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News, Scores, Teams, Stories & More on Northeast OH Sports on cleveland.com
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    Check here for the live third-round leaderboard for the PGA Tour's Wyndham Championship 2018 on Saturday, Aug. 18, in North Carolina.

    CLEVELAND, Ohio -- Brandt Snedeker (14-under) led by two shots entering the third round of the PGA Tour's Wyndham Championship 2018 on Saturday, Aug. 18, in North Carolina. Snedeker carded a 59 on Thursday.

    Defending champion Henrik Stenson, Billy Horschel, Shane Lowry, Sergio Garcia, Joaquin Niemann, Ryan Armour, Webb Simpson, Rafa Cabrera Bello and Hideki Matsuyama were among other notables in the field at the outset.

    PGA TOUR
    WYNDHAM CHAMPIONSHIP
    Site: Greensboro, N.C.
    Course: Sedgefield CC. Yardage: 7,127. Par: 70.
    Purse: $6 million. Winner's share: $1,080,000.
    Television: Saturday-Sunday -- 1-2:45 p.m., Golf Channel; 3-6 p.m., CBS Sports.
    Defending champion: Henrik Stenson.
    Previous week: Brooks Koepka won the PGA Championship.
    Notes: This is the final event for the top 125 to qualify for the FedExCup playoffs. Among those on the bubble are Sergio Garcia, Lucas Glover and Graeme McDowell. ... Chad Campbell's runner-up finish at the Barracuda Championship moved him to No. 126. ... Stenson, who played last year to make sure he met his minimum tournament requirement, is having to skip his home country's Nordea Masters in Sweden to defend his title on the PGA Tour. ... Going into this year, the Wyndham Championship in 2015 had been mentioned frequently as the tournament where Tiger Woods had recorded his most recent top 10. ... Joaquin Niemann, 19, of Chile already has assured PGA Tour membership. He needs to win the Wyndham Championship to be a full member and be eligible for the FedExCup playoffs. ... Davis Love III is playing for the 23rd time. His victory in 2015 at age 51 made him the third-oldest winner on the PGA Tour. ... The field includes Doc Redman and Doug Ghim, the finalists at the U.S. Amateur last year. ... Norman Xiong is playing on a sponsor's exemption. He has yet to make a cut since turning pro. ... Geoff Ogilvy, who made the top 125 last year with his tie for 16th, is not playing. He is outside the top 200.
    Next week: The Northern Trust.
    Online: www.pgatour.com

    (Fact box from Associated Press.)


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    Check here for the live third-round leaderboard for LPGA Tour's Indy Women in Tech Championship 2018 on Saturday, Aug. 18.

    CLEVELAND, Ohio -- Sung Hyun Park, Lizette Salas, Danielle Kang, Nasa Hataoka, Brooke Henderson, Minjee Lee, Jin Young Ko, Lydia Ko, defending champion Lexi Thompson, Ariya Jutanugarn, So Yeon Ryu, Moriya Jutanugarn and Paula Creamer were among notables in the field at the outset of the LPGA Tour's Indy Women in Tech Championship 2018 this week in Indianapolis.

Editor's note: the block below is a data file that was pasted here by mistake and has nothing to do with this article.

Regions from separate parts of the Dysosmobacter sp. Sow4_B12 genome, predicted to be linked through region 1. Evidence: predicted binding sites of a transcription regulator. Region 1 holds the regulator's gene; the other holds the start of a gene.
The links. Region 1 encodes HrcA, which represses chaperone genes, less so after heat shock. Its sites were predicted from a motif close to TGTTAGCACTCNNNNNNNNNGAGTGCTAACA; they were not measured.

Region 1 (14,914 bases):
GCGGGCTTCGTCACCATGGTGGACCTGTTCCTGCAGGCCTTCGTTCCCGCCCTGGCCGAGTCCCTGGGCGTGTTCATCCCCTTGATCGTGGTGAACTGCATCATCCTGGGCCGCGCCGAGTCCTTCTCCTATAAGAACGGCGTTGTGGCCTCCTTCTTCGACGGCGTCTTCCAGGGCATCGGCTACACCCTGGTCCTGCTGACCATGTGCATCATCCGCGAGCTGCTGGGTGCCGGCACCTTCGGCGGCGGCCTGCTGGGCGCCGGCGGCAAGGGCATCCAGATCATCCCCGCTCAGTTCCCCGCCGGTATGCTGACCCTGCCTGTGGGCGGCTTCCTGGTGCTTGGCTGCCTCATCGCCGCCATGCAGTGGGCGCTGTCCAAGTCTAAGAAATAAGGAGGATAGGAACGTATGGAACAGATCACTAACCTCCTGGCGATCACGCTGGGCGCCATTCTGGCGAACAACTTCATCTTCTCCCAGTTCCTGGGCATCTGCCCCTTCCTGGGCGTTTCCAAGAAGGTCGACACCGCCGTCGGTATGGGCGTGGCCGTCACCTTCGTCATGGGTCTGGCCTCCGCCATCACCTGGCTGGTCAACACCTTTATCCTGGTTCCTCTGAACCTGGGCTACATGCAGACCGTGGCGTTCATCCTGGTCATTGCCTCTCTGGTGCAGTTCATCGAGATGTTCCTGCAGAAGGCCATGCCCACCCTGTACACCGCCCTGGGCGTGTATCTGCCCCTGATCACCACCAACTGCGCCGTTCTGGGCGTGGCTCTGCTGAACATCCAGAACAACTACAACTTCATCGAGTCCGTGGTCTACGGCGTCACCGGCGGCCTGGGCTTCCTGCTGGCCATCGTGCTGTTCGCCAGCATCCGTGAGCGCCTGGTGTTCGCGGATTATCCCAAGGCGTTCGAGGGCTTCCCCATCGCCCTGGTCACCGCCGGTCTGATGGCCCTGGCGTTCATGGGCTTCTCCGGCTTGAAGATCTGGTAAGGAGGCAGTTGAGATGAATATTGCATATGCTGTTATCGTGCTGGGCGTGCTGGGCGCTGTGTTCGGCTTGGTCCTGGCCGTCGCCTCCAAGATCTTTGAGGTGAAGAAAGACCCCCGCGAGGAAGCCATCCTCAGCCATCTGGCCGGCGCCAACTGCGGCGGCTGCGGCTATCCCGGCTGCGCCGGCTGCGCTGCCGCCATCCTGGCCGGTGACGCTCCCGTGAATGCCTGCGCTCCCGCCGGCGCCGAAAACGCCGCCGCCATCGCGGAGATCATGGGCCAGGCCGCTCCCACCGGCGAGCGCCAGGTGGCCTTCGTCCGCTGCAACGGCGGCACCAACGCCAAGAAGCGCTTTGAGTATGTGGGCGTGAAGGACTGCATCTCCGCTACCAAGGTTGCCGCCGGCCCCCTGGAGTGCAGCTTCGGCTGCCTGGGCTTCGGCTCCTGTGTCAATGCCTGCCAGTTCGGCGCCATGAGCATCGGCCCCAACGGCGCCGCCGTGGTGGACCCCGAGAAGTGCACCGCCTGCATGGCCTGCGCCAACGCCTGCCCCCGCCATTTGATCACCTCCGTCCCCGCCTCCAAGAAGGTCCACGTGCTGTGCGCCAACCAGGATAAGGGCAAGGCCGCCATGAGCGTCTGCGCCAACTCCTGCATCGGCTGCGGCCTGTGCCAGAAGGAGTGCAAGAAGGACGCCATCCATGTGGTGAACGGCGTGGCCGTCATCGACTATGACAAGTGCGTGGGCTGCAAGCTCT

LPGA TOUR
    INDY WOMEN IN TECH CHAMPIONSHIP
    Site: Indianapolis.
    Course: Brickyard Cross GC. Yardage: 6,456. Par: 72.
    Purse: $2 million. Winner's share: $300,000.
    Television: Saturday-Sunday, 5-7 p.m. (Golf Channel).
    Defending champion: Lexi Thompson.
    Race to CME Globe leader: Ariya Jutanugarn.
    Previous tournament: Georgia Hall won the Women's British Open.
    Notes: Thompson, who won the inaugural tournament, skipped the Women's British Open because she said she needed time to herself after an emotionally draining year. She said she would return to defend at the Indy Women in Tech Championship. ... Thompson, who missed a 2-foot putt at the CME Group Tour Championship last year that would have moved her to No. 1 in the world, has not won this year. She now is No. 5 in the world and No. 16 on the LPGA Tour money list. ... Ariya Jutanugarn, the U.S. Women's Open champion and dominant player on the LPGA Tour this year, is in the field. Also playing is So Yeon Ryu, who is No. 2 in the world. ... The field features five of the top six in the world, missing only Inbee Park.
    Next week: CP Women's Canadian Open.
    Online: www.lpga.com

    (Fact box from Associated Press.)


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    The Cleveland Indians' top four starters all came in trades from other teams.

    ABOUT THE NEW STARTERS

    Losing Trevor Bauer to a stress fracture of the right fibula is a significant injury. The All-Star pitcher was hit in the leg with a line drive last week. The Indians still aren't sure if he'll be back this season.

    The durable Bauer (12-6, 2.22 ERA) will make a major effort to return.

    Adam Plutko takes Bauer's spot in the rotation, meaning two of the Tribe's five starters are now rookies. And that's not a reason to panic.

    Plutko has filled in a few times this season, and he has a 4-2 record with a 4.75 ERA. While the ERA is a bit high, the 26-year-old right-hander has the makings of a solid starter.

    Plutko is 7-3 with a 1.70 ERA at Class AAA this season.